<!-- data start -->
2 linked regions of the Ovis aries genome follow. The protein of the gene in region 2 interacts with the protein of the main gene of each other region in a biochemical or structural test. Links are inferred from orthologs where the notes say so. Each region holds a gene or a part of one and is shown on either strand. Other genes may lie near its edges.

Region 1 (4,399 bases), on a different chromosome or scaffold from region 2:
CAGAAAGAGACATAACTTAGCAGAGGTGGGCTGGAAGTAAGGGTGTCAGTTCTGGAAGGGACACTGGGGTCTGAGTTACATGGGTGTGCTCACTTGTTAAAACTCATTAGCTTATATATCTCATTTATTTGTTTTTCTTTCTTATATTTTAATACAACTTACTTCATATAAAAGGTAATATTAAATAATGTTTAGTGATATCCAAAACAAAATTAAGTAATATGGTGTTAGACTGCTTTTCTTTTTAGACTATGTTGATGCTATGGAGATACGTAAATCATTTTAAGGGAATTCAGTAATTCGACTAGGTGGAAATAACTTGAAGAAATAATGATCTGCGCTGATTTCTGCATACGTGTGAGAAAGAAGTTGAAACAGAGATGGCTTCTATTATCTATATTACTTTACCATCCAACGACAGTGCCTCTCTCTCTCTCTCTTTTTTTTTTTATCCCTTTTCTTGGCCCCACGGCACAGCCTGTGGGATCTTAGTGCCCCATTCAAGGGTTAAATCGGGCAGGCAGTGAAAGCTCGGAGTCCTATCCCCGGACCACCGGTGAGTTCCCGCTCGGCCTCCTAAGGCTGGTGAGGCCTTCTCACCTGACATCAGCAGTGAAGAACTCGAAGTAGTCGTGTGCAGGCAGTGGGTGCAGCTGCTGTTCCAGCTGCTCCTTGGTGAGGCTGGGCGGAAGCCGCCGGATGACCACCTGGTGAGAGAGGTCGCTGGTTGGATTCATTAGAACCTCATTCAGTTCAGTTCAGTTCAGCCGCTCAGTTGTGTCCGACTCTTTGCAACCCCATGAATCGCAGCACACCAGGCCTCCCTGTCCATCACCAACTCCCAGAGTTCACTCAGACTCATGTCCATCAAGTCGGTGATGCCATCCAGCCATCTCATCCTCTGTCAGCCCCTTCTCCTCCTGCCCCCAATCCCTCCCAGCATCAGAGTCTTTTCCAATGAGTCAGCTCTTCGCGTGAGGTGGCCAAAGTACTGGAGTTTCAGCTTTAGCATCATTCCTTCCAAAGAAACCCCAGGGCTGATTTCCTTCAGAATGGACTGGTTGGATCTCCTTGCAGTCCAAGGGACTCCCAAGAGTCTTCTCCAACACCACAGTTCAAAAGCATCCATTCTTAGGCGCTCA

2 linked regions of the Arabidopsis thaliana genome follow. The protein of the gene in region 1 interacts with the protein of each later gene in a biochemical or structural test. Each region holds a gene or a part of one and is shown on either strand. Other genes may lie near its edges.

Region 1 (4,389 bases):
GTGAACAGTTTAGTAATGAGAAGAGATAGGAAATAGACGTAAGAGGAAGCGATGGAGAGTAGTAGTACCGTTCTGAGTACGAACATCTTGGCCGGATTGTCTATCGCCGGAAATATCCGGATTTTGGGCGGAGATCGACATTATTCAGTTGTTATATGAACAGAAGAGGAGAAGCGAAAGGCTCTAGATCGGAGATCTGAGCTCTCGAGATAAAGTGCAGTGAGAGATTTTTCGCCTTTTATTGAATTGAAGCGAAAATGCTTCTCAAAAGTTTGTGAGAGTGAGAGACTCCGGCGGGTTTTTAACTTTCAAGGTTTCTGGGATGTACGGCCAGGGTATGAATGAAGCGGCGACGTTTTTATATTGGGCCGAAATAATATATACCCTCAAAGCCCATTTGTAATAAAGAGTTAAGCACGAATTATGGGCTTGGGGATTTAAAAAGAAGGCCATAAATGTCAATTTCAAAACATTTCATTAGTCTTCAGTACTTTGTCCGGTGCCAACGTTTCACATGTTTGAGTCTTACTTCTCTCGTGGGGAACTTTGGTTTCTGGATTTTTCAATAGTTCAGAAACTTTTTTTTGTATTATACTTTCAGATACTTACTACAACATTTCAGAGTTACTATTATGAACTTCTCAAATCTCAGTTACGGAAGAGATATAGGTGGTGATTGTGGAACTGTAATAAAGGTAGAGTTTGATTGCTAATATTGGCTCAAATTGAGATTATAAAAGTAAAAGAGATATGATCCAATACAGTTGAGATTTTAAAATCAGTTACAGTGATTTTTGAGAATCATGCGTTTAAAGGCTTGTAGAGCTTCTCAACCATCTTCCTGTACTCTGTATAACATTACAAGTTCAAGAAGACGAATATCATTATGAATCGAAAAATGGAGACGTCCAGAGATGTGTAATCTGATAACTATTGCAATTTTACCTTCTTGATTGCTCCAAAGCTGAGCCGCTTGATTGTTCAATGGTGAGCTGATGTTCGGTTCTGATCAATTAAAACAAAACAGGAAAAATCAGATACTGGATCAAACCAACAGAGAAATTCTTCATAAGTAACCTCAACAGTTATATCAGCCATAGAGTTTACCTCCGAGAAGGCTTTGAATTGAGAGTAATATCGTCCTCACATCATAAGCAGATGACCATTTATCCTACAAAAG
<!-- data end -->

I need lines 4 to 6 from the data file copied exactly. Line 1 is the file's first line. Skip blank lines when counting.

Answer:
2 linked regions of the Arabidopsis thaliana genome follow. The protein of the gene in region 1 interacts with the protein of each later gene in a biochemical or structural test. Each region holds a gene or a part of one and is shown on either strand. Other genes may lie near its edges.

Region 1 (4,389 bases):
GTGAACAGTTTAGTAATGAGAAGAGATAGGAAATAGACGTAAGAGGAAGCGATGGAGAGTAGTAGTACCGTTCTGAGTACGAACATCTTGGCCGGATTGTCTATCGCCGGAAATATCCGGATTTTGGGCGGAGATCGACATTATTCAGTTGTTATATGAACAGAAGAGGAGAAGCGAAAGGCTCTAGATCGGAGATCTGAGCTCTCGAGATAAAGTGCAGTGAGAGATTTTTCGCCTTTTATTGAATTGAAGCGAAAATGCTTCTCAAAAGTTTGTGAGAGTGAGAGACTCCGGCGGGTTTTTAACTTTCAAGGTTTCTGGGATGTACGGCCAGGGTATGAATGAAGCGGCGACGTTTTTATATTGGGCCGAAATAATATATACCCTCAAAGCCCATTTGTAATAAAGAGTTAAGCACGAATTATGGGCTTGGGGATTTAAAAAGAAGGCCATAAATGTCAATTTCAAAACATTTCATTAGTCTTCAGTACTTTGTCCGGTGCCAACGTTTCACATGTTTGAGTCTTACTTCTCTCGTGGGGAACTTTGGTTTCTGGATTTTTCAATAGTTCAGAAACTTTTTTTTGTATTATACTTTCAGATACTTACTACAACATTTCAGAGTTACTATTATGAACTTCTCAAATCTCAGTTACGGAAGAGATATAGGTGGTGATTGTGGAACTGTAATAAAGGTAGAGTTTGATTGCTAATATTGGCTCAAATTGAGATTATAAAAGTAAAAGAGATATGATCCAATACAGTTGAGATTTTAAAATCAGTTACAGTGATTTTTGAGAATCATGCGTTTAAAGGCTTGTAGAGCTTCTCAACCATCTTCCTGTACTCTGTATAACATTACAAGTTCAAGAAGACGAATATCATTATGAATCGAAAAATGGAGACGTCCAGAGATGTGTAATCTGATAACTATTGCAATTTTACCTTCTTGATTGCTCCAAAGCTGAGCCGCTTGATTGTTCAATGGTGAGCTGATGTTCGGTTCTGATCAATTAAAACAAAACAGGAAAAATCAGATACTGGATCAAACCAACAGAGAAATTCTTCATAAGTAACCTCAACAGTTATATCAGCCATAGAGTTTACCTCCGAGAAGGCTTTGAATTGAGAGTAATATCGTCCTCACATCATAAGCAGATGACCATTTATCCTACAAAAG